Kai Lung's Golden Hours eBook

This eBook from the Gutenberg Project consists of approximately 301 pages of information about Kai Lung's Golden Hours.

“By no means,” interrupted the other, with unswerving firmness.  “How thus is the journey to be defrayed?  In advance, assuredly.”

“The requirement is unusual.  Yet upon satisfactory oaths being offered—­”

“This person will pledge the repose of the spirits of his venerated ancestors practically back to prehistoric times,” agreed Lao Ting readily.  “From the third to the ninth day he will be absent from the city and will take no part in anything therein.  Should he eat his words, may his body be suffocated beneath five cart-loads of books and his weary ghost chained to that of a leprous mule.  It is spoken.”

“Truly.  But it may as well be written also.”  With this expression of narrow-minded suspicion Sheng-yin would have taken up one from a considerable mass of papers lying near at hand, had not Lao Ting suddenly restrained him.

“It shall be written with clarified ink on paper of a special excellence,” declared the student.  “Take the brush, Seng-yin, and write.  It almost repays this person for the loss of a degree to behold the formation of signs so unapproachable as yours.”

“Lao Ting,” replied the visitor, pausing in his task, “you are occasionally inspired, but the weakness of your character results in a lack of caution.  In this matter, therefore, be warned:  ’The crocodile opens his jaws; the rat-trap closes his; keep yours shut.’”

When Lao Ting returned after a scrupulously observed six days of absence he could not fail to become aware that the city was in an uproar, and the evidence of this increased as he approached the cheap and lightly esteemed quarter in which those of literary ambitions found it convenient to reside.  Remembering Sheng-yin’s parting, he forbore to draw attention to himself by questioning any, but when he reached the door of his own dwelling he discovered the one of whom he was thinking, standing, as it were, between the posts.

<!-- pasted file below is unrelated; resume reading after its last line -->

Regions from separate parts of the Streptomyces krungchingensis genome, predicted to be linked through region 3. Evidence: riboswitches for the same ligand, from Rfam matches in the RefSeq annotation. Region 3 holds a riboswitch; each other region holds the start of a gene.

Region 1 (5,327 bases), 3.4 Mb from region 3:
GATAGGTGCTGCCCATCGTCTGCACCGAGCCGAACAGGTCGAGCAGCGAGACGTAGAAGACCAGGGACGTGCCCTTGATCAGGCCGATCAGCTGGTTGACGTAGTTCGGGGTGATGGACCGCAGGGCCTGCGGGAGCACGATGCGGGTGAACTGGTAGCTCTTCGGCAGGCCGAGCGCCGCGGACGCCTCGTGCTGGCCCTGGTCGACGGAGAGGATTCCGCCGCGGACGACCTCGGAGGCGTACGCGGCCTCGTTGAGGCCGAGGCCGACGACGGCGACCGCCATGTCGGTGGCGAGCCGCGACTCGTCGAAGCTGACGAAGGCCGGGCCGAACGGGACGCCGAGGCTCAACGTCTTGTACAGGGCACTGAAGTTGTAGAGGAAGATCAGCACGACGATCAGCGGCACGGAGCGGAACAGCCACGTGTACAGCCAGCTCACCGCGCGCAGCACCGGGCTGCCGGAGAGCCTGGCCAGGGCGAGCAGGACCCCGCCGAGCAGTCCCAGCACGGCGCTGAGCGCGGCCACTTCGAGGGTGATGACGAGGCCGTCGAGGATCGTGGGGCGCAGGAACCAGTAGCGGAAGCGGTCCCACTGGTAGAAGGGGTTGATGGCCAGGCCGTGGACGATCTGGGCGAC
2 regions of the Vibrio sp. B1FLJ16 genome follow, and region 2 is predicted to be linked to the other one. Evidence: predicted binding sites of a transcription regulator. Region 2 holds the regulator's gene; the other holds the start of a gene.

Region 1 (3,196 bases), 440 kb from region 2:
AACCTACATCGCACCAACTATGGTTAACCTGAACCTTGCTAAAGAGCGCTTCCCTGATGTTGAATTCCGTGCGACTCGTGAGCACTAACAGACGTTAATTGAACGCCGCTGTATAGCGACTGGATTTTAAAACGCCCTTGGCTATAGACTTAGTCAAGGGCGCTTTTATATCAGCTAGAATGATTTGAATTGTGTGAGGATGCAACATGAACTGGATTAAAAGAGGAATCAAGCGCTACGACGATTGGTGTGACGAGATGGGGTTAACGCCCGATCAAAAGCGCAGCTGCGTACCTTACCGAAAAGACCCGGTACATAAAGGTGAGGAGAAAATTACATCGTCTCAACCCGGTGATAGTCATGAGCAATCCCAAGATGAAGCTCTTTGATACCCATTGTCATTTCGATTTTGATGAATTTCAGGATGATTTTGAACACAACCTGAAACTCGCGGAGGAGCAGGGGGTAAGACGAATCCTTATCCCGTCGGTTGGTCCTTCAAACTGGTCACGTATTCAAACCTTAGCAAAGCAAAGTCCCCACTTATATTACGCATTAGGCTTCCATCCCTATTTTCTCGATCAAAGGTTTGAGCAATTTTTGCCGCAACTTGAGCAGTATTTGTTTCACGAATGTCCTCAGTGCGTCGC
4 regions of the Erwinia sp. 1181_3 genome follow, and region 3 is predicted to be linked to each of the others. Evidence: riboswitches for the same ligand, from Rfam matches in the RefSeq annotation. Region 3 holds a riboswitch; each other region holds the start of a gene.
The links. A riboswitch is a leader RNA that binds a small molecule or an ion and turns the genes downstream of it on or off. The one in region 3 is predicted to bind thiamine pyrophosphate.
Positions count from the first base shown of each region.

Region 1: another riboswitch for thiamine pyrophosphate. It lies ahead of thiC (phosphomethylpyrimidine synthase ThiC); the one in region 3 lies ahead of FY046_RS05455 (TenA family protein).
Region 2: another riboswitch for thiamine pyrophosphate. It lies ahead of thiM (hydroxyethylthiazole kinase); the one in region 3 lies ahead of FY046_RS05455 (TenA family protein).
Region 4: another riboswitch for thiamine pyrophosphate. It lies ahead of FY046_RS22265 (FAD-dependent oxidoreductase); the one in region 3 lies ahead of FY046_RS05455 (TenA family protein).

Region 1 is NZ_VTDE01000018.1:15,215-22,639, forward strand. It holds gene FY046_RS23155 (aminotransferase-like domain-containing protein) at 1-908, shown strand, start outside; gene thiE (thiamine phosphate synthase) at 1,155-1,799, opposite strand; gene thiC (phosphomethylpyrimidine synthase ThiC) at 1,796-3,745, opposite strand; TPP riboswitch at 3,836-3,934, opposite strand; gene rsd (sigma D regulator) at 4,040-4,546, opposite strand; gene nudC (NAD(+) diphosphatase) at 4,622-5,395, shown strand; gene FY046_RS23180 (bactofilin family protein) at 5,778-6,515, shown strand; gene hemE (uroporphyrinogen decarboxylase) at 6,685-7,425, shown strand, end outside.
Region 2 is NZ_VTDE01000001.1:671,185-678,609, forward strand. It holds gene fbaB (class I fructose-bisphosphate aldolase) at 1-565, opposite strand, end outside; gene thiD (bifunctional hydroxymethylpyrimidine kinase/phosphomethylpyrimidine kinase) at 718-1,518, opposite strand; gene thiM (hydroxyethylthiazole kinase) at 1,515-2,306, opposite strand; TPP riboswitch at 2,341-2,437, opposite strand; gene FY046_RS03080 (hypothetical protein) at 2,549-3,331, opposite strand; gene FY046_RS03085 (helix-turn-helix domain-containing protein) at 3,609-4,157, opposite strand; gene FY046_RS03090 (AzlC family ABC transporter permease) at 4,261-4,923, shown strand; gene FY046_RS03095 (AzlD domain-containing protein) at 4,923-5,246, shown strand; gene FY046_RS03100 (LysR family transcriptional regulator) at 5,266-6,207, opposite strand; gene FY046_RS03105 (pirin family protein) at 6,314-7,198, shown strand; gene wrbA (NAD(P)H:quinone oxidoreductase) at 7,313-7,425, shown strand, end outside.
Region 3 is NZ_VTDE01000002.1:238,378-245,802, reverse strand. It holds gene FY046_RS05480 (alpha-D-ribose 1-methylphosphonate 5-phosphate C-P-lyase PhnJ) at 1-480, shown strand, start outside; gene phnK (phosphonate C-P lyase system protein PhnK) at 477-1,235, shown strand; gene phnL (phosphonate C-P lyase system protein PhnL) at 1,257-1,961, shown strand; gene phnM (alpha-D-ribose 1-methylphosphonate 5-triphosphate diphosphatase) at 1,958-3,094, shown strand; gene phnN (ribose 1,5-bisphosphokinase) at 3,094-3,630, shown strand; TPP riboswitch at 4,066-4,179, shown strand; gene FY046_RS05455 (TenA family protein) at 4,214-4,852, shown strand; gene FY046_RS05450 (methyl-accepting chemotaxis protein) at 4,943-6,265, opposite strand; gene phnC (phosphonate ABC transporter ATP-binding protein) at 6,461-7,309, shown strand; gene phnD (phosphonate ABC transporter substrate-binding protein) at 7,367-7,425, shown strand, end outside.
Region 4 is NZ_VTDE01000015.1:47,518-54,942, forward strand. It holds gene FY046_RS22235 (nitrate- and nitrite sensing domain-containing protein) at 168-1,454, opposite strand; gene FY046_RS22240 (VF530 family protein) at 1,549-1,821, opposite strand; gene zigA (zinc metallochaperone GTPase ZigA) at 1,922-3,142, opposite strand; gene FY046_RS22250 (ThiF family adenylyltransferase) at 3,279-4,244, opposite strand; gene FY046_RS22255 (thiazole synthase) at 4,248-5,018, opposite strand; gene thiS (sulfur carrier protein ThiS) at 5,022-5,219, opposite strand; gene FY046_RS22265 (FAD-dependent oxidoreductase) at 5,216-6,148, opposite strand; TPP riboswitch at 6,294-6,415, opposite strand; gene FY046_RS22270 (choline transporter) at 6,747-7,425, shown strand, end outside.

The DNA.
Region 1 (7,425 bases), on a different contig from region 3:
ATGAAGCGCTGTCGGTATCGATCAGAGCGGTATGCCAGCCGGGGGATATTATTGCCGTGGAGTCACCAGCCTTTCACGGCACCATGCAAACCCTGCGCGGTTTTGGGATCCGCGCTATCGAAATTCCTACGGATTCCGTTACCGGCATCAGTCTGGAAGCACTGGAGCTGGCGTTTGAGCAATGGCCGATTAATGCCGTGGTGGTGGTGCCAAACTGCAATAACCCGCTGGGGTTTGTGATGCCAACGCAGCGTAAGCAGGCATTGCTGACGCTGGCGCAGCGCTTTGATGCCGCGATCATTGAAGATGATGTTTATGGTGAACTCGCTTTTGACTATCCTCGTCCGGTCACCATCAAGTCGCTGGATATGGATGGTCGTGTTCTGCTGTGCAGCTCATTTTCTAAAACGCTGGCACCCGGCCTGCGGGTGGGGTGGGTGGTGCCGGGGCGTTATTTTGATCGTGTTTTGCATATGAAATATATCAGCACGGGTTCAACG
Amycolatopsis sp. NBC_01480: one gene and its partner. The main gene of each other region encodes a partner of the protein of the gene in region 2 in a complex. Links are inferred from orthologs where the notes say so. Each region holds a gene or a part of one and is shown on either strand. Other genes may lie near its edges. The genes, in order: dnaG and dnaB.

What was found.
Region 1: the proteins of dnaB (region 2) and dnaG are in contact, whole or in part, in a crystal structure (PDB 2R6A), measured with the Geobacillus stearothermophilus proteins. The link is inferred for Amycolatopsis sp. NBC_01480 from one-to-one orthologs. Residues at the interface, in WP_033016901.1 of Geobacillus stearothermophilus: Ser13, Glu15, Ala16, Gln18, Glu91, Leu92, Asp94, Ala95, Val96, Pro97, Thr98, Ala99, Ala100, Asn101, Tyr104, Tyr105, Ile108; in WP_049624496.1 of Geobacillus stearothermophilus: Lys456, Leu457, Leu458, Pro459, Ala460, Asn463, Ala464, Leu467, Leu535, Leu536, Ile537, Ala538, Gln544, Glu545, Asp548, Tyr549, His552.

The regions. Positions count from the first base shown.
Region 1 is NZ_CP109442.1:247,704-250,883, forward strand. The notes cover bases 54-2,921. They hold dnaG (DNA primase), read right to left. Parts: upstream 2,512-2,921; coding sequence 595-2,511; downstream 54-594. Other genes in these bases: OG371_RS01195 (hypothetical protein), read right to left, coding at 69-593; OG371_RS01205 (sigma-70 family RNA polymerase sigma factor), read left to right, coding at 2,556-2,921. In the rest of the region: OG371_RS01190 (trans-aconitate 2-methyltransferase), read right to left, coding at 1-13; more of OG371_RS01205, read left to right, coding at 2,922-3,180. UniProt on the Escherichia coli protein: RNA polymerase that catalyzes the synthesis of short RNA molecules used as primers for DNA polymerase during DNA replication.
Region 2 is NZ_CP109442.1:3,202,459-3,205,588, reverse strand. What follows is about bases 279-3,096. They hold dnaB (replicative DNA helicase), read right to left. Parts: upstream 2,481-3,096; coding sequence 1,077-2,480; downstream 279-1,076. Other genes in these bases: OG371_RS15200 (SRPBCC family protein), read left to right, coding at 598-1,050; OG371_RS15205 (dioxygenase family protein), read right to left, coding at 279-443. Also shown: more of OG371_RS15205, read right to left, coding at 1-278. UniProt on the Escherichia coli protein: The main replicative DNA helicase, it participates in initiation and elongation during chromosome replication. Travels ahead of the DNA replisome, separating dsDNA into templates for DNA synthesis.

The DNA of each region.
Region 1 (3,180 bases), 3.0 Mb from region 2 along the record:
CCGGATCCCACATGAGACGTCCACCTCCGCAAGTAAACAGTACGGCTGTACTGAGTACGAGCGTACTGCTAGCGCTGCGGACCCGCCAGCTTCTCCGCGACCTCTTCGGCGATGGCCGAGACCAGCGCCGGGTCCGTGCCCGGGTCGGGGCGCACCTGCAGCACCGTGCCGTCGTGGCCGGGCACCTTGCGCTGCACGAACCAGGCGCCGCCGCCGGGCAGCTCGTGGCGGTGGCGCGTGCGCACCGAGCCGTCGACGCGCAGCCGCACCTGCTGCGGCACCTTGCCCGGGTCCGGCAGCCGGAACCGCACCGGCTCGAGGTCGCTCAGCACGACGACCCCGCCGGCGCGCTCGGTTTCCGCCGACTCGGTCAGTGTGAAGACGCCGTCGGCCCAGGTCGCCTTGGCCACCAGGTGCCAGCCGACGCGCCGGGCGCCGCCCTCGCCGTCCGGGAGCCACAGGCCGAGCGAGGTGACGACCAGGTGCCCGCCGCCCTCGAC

“Lao Ting,” exclaimed Sheng-yin, without waiting to make any polite reference to the former person’s food or condition, “in spite of this calamity you are doubtless prepared to carry out the spirit of your oath?”

“Doubtless,” replied Lao Ting affably.  “Yet what is the nature of the calamity referred to, and how does it affect the burden of my vow?”

“Has not the tiding reached your ear?  The examinations, alas! have been withheld for seven full days.  Your journey has been in vain!”

“By no means!” declared the youth.  “Debarred by your enticement from a literary career this person turned his mind to other aims, and has now gained a deep insight into the habits and behaviour of water-buffaloes.”

“They who control the competitions from the Capital,” continued Sheng-yin, without even hearing the other’s words, “when all had been arranged, learned from the Chief Astrologer (may subterranean fires singe his venerable moustaches!) that a forgotten obscuration of the sun would take place on the opening day of the test.  In the face of so formidable a portent they acted thus and thus.”

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Kai Lung's Golden Hours from Project Gutenberg. Public domain.
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